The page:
S&P: Poland, Hungary, Czech Republic, Slovakia Suffer from Reform Fatigue

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Poland, Hungary, the Czech Republic and Slovakia are suffering from reform fatigue that could limit further improvements in credit quality, Standard & Poor's wrote in a report out Thursday. Hungary's reform momentum unbroken.

None of the four Central European EU countries feels enthusiastic about continuing budget consolidation, as the political atmosphere is hostile and the population is exhausted by reforms. “Political unwillingness or inability to tackle structural reforms and further consolidate public finances could limit improvements in credit quality of the four largest Central and Eastern European countries (the CEE-4),” Standard & Poor's analysts wrote in a report titled “Reform Fatigue Clouds A Brighter Outlook For Central European Sovereign Ratings.”

Out of the four states, Hungary carries the highest momentum to continue budget consolidation. S&P, the world's foremost provider of credit ratings was already familiar with the austerity budget when it changed Hungary's rating from A minus to BBB plus last summer. Late last year, however, it modified its forecast for the Hungarian economy from negative to stable. The new regional report describes the consolidation program as ambitious and all-encompassing. Due to the poor approval ratings of government, the opportunity to accomplish major reforms in Hungary seems to be open until 2008, while state debt is also forecasted to grow during these two forthcoming years.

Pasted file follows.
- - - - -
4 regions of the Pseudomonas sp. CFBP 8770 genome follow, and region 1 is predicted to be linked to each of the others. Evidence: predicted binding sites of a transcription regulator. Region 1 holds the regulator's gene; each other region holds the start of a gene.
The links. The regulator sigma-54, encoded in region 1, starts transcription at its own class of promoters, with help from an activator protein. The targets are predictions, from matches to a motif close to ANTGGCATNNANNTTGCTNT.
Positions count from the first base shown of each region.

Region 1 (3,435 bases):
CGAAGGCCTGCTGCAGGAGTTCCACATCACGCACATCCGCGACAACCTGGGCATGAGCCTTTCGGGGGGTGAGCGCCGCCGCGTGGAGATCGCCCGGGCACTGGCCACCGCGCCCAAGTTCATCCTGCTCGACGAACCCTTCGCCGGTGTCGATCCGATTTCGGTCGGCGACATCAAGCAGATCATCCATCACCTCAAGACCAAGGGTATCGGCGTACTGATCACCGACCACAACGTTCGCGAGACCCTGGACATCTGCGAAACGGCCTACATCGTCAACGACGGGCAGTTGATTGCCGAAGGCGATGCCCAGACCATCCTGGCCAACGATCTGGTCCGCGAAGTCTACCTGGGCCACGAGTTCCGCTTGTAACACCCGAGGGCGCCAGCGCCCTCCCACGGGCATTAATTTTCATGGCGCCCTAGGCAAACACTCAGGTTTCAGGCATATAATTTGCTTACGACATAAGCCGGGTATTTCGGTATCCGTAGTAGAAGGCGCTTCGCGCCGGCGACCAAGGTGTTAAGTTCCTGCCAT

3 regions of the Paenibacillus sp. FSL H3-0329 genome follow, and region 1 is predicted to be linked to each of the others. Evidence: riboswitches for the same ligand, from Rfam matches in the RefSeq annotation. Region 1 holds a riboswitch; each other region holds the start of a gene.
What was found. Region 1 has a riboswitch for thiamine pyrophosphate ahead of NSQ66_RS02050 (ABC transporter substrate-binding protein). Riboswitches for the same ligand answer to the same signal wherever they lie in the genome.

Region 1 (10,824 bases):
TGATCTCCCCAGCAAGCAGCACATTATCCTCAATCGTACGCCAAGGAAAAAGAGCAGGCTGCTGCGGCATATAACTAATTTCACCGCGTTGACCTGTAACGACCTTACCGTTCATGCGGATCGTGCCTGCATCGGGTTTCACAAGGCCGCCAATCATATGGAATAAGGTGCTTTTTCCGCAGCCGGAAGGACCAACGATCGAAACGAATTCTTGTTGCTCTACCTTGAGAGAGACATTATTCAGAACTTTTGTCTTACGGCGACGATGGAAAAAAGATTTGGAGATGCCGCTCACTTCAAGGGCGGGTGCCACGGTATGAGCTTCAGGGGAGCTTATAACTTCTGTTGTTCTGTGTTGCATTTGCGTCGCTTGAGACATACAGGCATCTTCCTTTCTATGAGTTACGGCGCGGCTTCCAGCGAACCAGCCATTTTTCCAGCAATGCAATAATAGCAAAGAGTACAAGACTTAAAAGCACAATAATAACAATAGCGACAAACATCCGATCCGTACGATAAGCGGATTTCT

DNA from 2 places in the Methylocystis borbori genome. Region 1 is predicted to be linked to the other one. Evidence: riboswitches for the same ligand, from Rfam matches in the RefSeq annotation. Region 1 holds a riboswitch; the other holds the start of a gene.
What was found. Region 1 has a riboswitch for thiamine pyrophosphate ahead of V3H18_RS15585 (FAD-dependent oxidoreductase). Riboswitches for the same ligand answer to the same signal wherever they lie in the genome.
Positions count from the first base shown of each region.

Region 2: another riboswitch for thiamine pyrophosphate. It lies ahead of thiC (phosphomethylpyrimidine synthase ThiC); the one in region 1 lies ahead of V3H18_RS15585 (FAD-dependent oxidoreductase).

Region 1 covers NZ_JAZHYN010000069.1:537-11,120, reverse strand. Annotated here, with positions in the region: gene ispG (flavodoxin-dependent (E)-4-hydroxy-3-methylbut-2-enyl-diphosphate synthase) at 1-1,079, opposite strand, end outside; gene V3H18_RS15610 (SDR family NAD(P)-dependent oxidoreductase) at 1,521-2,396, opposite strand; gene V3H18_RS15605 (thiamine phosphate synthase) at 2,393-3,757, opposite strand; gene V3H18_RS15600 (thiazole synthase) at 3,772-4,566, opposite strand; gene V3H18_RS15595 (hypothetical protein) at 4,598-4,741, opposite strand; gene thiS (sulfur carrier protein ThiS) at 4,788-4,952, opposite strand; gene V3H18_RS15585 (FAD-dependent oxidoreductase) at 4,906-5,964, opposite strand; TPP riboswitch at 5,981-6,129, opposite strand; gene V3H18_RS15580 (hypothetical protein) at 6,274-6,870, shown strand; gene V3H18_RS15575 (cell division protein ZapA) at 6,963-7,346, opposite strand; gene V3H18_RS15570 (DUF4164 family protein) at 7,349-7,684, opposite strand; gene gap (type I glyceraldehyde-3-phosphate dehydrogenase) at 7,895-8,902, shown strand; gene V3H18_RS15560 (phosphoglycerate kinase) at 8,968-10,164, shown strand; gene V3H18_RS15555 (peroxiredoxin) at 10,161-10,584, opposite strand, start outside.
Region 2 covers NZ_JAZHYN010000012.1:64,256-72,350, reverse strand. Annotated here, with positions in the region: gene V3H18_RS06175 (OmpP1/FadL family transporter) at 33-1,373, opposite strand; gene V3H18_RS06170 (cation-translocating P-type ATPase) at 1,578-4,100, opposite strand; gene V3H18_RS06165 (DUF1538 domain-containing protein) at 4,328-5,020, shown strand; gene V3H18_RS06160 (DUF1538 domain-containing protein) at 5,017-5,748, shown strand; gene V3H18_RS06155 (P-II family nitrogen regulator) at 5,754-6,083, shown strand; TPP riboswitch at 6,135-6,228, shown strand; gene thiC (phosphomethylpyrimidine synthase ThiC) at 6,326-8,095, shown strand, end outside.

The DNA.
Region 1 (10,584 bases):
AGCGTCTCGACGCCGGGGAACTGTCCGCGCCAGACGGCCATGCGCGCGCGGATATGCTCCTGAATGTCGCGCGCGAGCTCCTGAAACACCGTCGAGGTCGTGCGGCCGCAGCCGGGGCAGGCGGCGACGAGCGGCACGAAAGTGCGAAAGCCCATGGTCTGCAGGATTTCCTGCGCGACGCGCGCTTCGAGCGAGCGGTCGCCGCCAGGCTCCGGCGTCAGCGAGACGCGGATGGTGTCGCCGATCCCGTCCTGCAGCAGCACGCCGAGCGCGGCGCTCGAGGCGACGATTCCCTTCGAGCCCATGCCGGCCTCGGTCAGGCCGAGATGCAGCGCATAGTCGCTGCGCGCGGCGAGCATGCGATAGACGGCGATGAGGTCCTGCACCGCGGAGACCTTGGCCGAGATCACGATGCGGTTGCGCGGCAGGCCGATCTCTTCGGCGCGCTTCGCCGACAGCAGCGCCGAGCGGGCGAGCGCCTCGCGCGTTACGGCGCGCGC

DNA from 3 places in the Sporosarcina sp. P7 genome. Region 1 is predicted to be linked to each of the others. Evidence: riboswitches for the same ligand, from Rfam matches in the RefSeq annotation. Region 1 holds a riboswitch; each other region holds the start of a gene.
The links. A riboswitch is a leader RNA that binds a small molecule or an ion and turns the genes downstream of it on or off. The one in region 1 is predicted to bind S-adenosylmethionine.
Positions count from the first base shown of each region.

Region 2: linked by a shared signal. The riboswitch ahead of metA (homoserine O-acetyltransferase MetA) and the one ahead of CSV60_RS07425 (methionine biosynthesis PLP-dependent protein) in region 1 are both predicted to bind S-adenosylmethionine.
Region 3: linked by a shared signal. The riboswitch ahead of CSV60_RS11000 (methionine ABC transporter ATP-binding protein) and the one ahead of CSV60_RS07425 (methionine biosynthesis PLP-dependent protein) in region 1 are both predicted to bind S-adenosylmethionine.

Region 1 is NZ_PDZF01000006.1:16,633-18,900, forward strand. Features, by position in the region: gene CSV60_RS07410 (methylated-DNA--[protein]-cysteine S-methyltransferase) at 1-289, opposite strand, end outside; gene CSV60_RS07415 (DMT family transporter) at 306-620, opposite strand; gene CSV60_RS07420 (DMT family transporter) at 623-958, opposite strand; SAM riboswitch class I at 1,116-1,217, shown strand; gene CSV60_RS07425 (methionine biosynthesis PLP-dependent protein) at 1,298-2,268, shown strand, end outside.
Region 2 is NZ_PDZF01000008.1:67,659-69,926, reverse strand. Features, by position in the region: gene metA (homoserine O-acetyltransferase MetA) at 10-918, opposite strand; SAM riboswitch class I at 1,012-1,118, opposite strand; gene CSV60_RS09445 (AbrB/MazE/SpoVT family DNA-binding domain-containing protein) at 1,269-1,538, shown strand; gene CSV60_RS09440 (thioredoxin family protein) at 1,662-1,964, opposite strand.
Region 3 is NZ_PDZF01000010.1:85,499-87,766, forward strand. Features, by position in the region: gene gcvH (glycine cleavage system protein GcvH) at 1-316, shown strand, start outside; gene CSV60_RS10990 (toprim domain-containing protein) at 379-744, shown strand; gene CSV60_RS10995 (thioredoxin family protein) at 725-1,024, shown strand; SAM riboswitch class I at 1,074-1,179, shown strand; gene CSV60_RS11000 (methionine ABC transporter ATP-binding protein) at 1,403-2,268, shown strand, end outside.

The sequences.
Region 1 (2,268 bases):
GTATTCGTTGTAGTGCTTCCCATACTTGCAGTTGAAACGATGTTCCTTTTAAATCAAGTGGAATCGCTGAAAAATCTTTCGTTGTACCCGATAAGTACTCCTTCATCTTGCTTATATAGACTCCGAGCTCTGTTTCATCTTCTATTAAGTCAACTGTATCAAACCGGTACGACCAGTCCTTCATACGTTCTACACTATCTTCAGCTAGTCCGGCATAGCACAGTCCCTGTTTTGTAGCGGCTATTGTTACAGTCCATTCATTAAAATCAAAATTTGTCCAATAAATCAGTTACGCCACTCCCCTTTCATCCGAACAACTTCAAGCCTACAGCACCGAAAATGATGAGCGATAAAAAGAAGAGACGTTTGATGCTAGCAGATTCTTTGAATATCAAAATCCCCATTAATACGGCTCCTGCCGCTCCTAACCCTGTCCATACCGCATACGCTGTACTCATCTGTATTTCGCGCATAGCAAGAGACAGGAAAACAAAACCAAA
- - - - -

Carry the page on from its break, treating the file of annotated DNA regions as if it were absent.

The four nations all enjoy solid economic growth rates, while their external balances are either improved or generally strong, the agency wrote. These factors justify solid ratings for the Czech Republic (foreign currency A-/Positive/A-2; local currency A/Positive/A-1), Republic of Hungary (BBB+/Stable/A-2), Republic of Poland (foreign currency A-/Stable/A-2; local currency A/Stable/A-1), and the Slovak Republic (A/Stable/A-1).

S&P added that most of these countries continue to show strong growth - particularly in Poland and the Slovak Republic - as evidenced from the rapidly falling unemployment figures. Regarding the common European currency, S&P concludes that it is unlikely that the Czech Republic and Poland could join the euro zone before 2012, and Hungary before 2014.

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